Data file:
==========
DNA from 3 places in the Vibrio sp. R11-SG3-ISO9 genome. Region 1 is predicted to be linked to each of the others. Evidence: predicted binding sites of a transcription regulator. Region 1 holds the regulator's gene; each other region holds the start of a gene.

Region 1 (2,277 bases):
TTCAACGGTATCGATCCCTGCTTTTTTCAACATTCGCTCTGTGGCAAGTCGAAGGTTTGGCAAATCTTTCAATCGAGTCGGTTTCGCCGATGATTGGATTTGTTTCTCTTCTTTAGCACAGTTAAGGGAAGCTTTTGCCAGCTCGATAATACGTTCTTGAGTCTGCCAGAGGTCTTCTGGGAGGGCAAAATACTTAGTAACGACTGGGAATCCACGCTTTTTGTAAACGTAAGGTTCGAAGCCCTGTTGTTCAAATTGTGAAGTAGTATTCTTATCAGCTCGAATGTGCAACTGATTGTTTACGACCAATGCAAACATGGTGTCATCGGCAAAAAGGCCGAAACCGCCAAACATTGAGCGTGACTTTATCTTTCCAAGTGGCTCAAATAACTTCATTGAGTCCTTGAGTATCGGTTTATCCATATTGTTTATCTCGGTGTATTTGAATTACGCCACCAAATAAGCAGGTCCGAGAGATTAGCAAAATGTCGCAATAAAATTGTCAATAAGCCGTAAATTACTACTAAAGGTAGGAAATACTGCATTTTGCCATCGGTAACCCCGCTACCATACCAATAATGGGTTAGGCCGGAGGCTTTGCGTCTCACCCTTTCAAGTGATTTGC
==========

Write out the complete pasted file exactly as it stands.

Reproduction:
DNA from 3 places in the Vibrio sp. R11-SG3-ISO9 genome. Region 1 is predicted to be linked to each of the others. Evidence: predicted binding sites of a transcription regulator. Region 1 holds the regulator's gene; each other region holds the start of a gene.

Region 1 (2,277 bases):
TTCAACGGTATCGATCCCTGCTTTTTTCAACATTCGCTCTGTGGCAAGTCGAAGGTTTGGCAAATCTTTCAATCGAGTCGGTTTCGCCGATGATTGGATTTGTTTCTCTTCTTTAGCACAGTTAAGGGAAGCTTTTGCCAGCTCGATAATACGTTCTTGAGTCTGCCAGAGGTCTTCTGGGAGGGCAAAATACTTAGTAACGACTGGGAATCCACGCTTTTTGTAAACGTAAGGTTCGAAGCCCTGTTGTTCAAATTGTGAAGTAGTATTCTTATCAGCTCGAATGTGCAACTGATTGTTTACGACCAATGCAAACATGGTGTCATCGGCAAAAAGGCCGAAACCGCCAAACATTGAGCGTGACTTTATCTTTCCAAGTGGCTCAAATAACTTCATTGAGTCCTTGAGTATCGGTTTATCCATATTGTTTATCTCGGTGTATTTGAATTACGCCACCAAATAAGCAGGTCCGAGAGATTAGCAAAATGTCGCAATAAAATTGTCAATAAGCCGTAAATTACTACTAAAGGTAGGAAATACTGCATTTTGCCATCGGTAACCCCGCTACCATACCAATAATGGGTTAGGCCGGAGGCTTTGCGTCTCACCCTTTCAAGTGATTTGC